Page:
Some 12 million Illinois residents now must deal with the fallout from a rushed prohibition on commonly owned firearms and their magazines

Democrat Gov. Jay Robert "J.B." Pritzker, a billionaire that Forbes describes as "the richest politician in office in the U.S." who was backed for office by President Obama and national anti-gun groups, signed an "assault weapon" ban into law on Tuesday, just minutes after it cleared the state legislature. 

"For a long time now, I and many other leaders in the Illinois General Assembly have prioritized getting the most dangerous weapons off our state's streets," said Pritzker, who was just elected for a second term. "Today, honoring the commitment we made, we passed one of the strongest assault weapons bans in the nation, one I will be proud to sign."

The measure, HB5471, was originally a proposal to regulate insurance adjusters but was amended in the Assembly's lame-duck session to include over 110 pages of new gun regulations. Passed Sunday by the state senate, the House swiftly concurred on Monday, sending it to Pritzker's waiting signature. 

The broad strokes of the new law will halt the sale of many common semi-auto firearms by name or cosmetic description, puts a 10-round cap on rifle magazines and a 15-round limit on pistol mags, and requires those who already own the banned guns to register them with the state police by the end of the year. Violators could face up to three years in prison. 

"This proposal will create criminals out of law-abiding citizens instead of making the citizens of our state safer and does not take a wholesome approach to address gun violence," said state Sen. Sue Rezin, a Morris area Republican who voted against HB5471.

"This is the playbook we'll continue to use across the country." -- Shannon Watts, anti-gun advocate.

Although Everytown, the Bloomberg-funded gun control group, originally soft-pedaled on outlawing popular firearms when they first hit the scene in 2014. Instead, they said they planned to concentrate on "background checks, addressing the role of guns in domestic violence, preventable deaths (child access to guns and suicide) and gun trafficking," they lost no time in a victory lap on the new ban in Illinois, taking much of the behind-the-scenes credit. 

"Illinois Moms Demand Action volunteers are a political powerhouse: from late nights at hearings to sending thousands of calls and emails to lawmakers, to testifying on behalf of this life-saving legislation,” said Shannon Watts, the outgoing head of the Everytown umbrella group. "In fact, some of the lawmakers who made this monumental victory possible are Moms Demand Action volunteers who are now state lawmakers. This is the playbook we'll continue to use across the country."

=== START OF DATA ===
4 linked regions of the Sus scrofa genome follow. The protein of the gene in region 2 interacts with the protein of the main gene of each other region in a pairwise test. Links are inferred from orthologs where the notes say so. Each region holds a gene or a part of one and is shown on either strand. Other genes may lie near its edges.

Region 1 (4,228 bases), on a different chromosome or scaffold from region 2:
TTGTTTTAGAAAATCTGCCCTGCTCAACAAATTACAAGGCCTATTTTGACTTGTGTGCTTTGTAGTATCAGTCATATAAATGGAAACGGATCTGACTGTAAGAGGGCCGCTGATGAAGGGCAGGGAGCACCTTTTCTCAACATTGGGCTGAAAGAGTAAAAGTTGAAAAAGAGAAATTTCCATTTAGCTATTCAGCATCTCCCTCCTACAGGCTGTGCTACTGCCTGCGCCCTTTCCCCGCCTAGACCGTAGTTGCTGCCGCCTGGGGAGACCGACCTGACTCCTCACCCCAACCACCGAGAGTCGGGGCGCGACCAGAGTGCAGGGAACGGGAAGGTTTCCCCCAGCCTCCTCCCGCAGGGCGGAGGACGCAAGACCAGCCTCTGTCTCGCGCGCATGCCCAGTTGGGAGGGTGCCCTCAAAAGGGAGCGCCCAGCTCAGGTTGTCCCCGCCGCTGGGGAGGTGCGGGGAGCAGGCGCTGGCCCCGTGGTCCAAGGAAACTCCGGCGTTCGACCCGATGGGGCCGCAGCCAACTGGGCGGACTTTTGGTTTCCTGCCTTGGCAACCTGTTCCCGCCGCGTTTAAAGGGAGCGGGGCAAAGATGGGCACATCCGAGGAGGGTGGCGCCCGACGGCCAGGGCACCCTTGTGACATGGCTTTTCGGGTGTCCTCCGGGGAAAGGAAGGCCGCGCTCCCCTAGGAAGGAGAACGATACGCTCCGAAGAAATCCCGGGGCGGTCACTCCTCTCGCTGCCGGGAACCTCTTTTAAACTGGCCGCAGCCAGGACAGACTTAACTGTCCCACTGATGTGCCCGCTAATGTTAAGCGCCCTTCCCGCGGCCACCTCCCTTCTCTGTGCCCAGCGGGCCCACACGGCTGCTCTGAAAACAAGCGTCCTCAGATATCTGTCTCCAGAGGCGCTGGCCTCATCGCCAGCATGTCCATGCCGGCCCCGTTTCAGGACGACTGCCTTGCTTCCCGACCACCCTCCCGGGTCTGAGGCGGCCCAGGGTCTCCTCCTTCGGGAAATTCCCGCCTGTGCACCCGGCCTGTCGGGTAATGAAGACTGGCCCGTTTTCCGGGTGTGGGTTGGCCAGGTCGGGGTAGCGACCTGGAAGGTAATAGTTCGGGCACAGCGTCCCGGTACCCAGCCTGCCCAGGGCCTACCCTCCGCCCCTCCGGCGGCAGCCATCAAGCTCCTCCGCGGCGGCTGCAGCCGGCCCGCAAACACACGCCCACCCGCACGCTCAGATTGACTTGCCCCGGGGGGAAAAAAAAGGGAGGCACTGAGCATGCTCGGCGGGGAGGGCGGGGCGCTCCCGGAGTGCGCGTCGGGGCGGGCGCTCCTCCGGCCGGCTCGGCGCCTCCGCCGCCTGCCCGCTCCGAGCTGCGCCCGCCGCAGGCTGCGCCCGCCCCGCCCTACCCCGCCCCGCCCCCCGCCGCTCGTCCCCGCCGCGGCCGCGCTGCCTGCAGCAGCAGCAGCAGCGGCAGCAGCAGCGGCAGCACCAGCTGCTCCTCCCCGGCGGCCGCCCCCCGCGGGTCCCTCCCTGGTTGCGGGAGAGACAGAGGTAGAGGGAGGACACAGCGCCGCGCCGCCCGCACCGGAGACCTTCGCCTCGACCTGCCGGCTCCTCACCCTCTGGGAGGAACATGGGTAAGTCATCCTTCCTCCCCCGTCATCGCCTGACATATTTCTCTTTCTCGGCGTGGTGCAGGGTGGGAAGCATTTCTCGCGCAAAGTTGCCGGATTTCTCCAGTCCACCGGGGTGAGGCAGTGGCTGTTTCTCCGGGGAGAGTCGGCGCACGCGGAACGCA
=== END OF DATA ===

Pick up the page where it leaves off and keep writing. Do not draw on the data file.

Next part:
GDC Gives Back

Meanwhile, pro-gun advocates are gearing up for the coming legal fight over the new ban. 

"The Second Amendment Foundation will see Illinois in Federal court," Alan Gottlieb, SAF's executive vice president, told on Tuesday night. "We will not allow this blatant attack on the right to keep and Bear arms to go unchallenged."

Illinois is now the ninth state to issue restrictions on commonly held semi-auto firearms and magazines, joining the ranks of such perma-blue states as California, Connecticut, Delaware, Hawaii, Maryland, Massachusetts, New Jersey, and New York. 

The White House was quick to weigh in, reiterating that President Biden was eager to see a simlar nationwide law enacted by the federal government. 

"The President has continued to press for more action to keep our homes, schools and communities safe, including federal laws requiring background checks for all gun sales and a ban on assault weapons and high-capacity magazines," said White House Press Secretary Karine Jean-Pierre on Wednesday.

Banner image: North Star Arms NS-15 rifle with its standard capacity 30-round mag. (Photo: Chris Eger/

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